- Cessna Citation V Ultra +$179,385
- Bombardier Learjet 45 (APU equipped) +$395,875
Bombardier Learjet 31
The Learjet 31 leads our ‘Most Improved’ list after placing second from the bottom on May’s ‘Most Deteriorated’ list. Although no aircraft traded in June, the model captured this spot complements of a Maintenance Exposure decrease (improvement) for the listed fleet that exceeded $226k.
Nevertheless, while only four aircraft (11.5% of the active fleet) are listed for sale, the asset’s 118.6% ETP Ratio holds about the same minimal hope for sellers during the coming months as it did in June.
Bombardier Learjet 35A
In terms of a statistical recovery, it doesn’t get much better than the Learjet 35A’s leap from worst on May’s ‘Most Deteriorated’ list to the model’s ranking in June – and it’s all thanks to a Maintenance Exposure decrease exceeding $265k (a figure that overshadowed a substantive ask price decrease).
One aircraft transacted in June, and two joined the inventory fleet to increase that number to 43. That only represents 8.6% of the active fleet, but the aircraft’s ETP Ratio (170.3%) is unlikely to find buyers for too many sellers.
Cessna Citation ISP
Three aircraft transacted in June, three were withdrawn from the market, and three were added to an inventory mix that now totals 53 units (19.9% of the active fleet). The model earned its way onto the ‘Most Improved’ list through a Maintenance Exposure reduction exceeding $131k, and the inventory fleet also posted a slight Ask Price decrease.
The resulting ETP Ratio – approaching 102% - combined with high availability of this well-aged fleet is unlikely to generate sudden purchasing exuberance.
Cessna Citation II
From May’s ‘Most Deteriorated’ list to June’s ‘Most Improved’ grouping, the Citation II’s reversal of fortune appears impressive – until you start to peel back the technical onion: No trades occurred during the month of June; the asset’s Ask Price dropped over $30k; 94 aircraft are listed for sale (16.8% of the active fleet); and the ETP Ratio stood at 109.1%, even after a Maintenance Exposure decrease approaching $148k.
While a 17.7% one-month ETP Ratio decrease technically earned the model a place on this list, it’s unlikely to aid sellers seeking to dispose of a Citation II.
Seller Advice: Carefully consider all offers, as prospective buyers will be few in number and are unlikely to be negotiation motivated.
Cessna Citation V Ultra
Sellers of this model have some opportunities, especially if their aircraft’s engines are enrolled on an Hourly Cost Maintenance Program. No aircraft transactions were posted for the Citation V Ultra in June, but one unit was withdrawn from the inventory and three were added, resulting in 26 aircraft listed for sale (8.4% of the active fleet).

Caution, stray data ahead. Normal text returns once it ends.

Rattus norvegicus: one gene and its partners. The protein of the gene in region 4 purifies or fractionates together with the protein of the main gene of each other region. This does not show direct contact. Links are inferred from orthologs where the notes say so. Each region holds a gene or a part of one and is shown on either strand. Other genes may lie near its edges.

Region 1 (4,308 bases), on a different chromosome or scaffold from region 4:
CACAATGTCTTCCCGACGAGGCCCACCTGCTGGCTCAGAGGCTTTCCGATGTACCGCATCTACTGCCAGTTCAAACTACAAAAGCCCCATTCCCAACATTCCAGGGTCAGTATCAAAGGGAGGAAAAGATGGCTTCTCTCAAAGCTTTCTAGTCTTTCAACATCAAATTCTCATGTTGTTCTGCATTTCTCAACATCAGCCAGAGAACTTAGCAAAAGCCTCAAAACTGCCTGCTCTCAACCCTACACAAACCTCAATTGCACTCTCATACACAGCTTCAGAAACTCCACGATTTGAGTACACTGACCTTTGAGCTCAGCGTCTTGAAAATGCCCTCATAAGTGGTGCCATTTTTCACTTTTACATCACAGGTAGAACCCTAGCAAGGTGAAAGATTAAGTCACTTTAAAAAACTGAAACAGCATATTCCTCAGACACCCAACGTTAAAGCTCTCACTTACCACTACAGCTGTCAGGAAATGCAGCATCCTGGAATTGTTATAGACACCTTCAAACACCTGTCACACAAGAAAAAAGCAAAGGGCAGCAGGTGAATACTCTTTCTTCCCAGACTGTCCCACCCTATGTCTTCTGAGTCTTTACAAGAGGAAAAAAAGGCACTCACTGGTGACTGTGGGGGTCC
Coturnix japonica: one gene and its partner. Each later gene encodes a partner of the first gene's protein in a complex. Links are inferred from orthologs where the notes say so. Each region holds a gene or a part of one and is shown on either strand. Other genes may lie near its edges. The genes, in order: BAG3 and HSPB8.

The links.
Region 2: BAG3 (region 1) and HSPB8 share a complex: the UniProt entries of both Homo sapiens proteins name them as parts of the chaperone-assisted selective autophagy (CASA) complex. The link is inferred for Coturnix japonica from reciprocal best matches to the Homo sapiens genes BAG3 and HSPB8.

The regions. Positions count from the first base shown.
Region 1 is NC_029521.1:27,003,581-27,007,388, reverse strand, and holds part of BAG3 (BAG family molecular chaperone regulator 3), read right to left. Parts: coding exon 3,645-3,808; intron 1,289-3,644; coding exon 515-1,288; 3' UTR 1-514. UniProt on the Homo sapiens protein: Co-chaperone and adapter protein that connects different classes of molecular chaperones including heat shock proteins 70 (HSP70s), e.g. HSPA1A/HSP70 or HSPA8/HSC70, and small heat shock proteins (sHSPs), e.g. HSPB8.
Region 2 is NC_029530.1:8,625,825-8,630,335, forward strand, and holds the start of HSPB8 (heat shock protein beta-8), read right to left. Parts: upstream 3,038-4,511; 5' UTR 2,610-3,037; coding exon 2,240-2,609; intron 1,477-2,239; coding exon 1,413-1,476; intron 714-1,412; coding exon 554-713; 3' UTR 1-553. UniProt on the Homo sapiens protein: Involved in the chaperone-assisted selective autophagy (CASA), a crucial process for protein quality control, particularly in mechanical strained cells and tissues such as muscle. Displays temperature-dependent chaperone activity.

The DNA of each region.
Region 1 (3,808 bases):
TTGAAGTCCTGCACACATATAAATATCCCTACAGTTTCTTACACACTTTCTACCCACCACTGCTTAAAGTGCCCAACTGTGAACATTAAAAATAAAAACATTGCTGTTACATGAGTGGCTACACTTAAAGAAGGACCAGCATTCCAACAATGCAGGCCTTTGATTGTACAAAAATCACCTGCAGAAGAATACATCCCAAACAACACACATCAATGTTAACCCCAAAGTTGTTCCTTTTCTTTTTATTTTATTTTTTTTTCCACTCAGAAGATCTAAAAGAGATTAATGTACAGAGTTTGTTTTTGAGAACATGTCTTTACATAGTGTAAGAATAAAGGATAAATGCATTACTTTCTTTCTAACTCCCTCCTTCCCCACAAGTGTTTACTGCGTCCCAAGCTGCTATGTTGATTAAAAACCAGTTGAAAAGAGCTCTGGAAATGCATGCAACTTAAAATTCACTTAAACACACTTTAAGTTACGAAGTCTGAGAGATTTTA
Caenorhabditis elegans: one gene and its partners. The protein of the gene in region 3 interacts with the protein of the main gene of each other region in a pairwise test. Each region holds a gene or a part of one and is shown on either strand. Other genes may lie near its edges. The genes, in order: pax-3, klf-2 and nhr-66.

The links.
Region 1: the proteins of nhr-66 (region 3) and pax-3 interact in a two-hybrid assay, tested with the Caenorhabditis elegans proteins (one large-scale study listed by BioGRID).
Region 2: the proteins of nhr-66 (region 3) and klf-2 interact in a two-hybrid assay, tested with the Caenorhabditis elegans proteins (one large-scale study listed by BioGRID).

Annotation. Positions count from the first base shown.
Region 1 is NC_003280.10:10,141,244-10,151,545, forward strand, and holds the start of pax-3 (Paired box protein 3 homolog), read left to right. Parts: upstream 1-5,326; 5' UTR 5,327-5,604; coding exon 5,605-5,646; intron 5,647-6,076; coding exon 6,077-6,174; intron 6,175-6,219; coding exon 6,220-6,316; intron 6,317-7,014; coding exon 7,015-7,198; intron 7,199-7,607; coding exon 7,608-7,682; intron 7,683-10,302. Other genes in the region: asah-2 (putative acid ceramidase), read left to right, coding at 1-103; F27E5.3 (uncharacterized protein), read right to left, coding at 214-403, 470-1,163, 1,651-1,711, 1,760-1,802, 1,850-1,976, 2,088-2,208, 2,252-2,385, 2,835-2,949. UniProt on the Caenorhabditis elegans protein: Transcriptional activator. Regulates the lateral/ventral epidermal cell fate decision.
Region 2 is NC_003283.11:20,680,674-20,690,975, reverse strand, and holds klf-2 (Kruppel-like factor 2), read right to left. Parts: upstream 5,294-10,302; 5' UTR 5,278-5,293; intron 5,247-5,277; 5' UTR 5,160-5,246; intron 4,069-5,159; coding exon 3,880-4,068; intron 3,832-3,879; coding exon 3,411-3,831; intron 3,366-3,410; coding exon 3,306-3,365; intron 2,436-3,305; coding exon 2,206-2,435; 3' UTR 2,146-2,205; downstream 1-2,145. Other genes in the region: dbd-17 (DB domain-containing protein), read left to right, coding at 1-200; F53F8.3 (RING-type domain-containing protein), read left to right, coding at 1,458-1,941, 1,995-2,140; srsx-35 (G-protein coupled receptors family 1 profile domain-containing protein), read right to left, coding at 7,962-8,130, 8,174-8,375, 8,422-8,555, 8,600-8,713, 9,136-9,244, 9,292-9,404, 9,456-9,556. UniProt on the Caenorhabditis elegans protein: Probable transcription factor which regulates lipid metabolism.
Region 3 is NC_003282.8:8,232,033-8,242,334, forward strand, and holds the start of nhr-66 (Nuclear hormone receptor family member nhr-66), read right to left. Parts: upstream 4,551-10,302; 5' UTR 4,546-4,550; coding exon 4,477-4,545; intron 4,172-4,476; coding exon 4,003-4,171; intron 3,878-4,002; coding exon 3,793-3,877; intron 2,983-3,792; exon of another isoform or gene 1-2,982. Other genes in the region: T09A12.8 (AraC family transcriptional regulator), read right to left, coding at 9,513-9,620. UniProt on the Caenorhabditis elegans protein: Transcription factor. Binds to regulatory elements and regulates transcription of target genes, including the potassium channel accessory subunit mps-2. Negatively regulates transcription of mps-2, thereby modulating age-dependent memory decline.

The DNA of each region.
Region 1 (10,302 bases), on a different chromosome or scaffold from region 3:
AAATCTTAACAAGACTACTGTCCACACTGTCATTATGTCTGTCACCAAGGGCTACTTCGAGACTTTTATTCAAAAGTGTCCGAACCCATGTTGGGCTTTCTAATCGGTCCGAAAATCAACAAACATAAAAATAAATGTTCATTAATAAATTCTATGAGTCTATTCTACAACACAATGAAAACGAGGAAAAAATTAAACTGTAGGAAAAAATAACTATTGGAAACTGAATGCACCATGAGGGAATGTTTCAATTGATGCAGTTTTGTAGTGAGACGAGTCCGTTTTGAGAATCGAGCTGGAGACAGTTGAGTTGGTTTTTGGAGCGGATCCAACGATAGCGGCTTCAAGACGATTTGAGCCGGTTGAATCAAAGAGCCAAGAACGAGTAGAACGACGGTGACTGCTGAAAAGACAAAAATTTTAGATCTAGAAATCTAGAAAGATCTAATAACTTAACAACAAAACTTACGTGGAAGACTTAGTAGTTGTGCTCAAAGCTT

With the model’s average ETP Ratio falling below 65% by virtue of a Maintenance Exposure decrease exceeding $89k and an Ask Price increase exceeding $179k, both buyers and sellers have an opportunity to structure transactions offering good value.
Bombardier Learjet 45 (APU-equipped)
As with three other models on June’s ‘Most Improved’ list, we captured no transactions during the month of June. The 17 aircraft in inventory, when added to listed Learjet 45 units that are not APU-equipped, represent approximately 10.8% of the model’s active fleet.
With the model experiencing a Maintenance Exposure decrease exceeding $67k, along with a sizeable Ask Price increase, the resulting average ETP Ratio should make many listed units (especially those enrolled on an engine HCMP) quite marketable – assuming a willing buyer can be located.
Most Deteriorated Models
All but two models on June’s ‘Most Deteriorated’ list (the Hawker Beechjet 400 and Hawker 800A) experienced a Maintenance Exposure increase (deterioration), and all six asset types posted Ask Price decrease, as follows:
- Hawker Beechjet 400 -$125,250
- Gulfstream GIV-SP (MSG3) -$947,500
- Cessna Citation V 560 -$7,538
- Hawker 800A -$73,714
- Beechcraft King Air 350 (Pre 2001) -$97,019
- Beechcraft King Air C90 -$21,228
Hawker Beechjet 400
The model earned the ‘Most Deteriorated’ position for June through a Maintenance Exposure increase exceeding $11k and an Ask Price reduction exceeding $125k. Only four aircraft are presently listed for sale (10.1% of the active fleet), and two aircraft traded during the past 90 days.
However, at nearly 152%, the model’s ETP Ratio is too high for even engine Hourly Cost Maintenance Program coverage to help much on the valuation front – although it may make the asset slightly more appealing.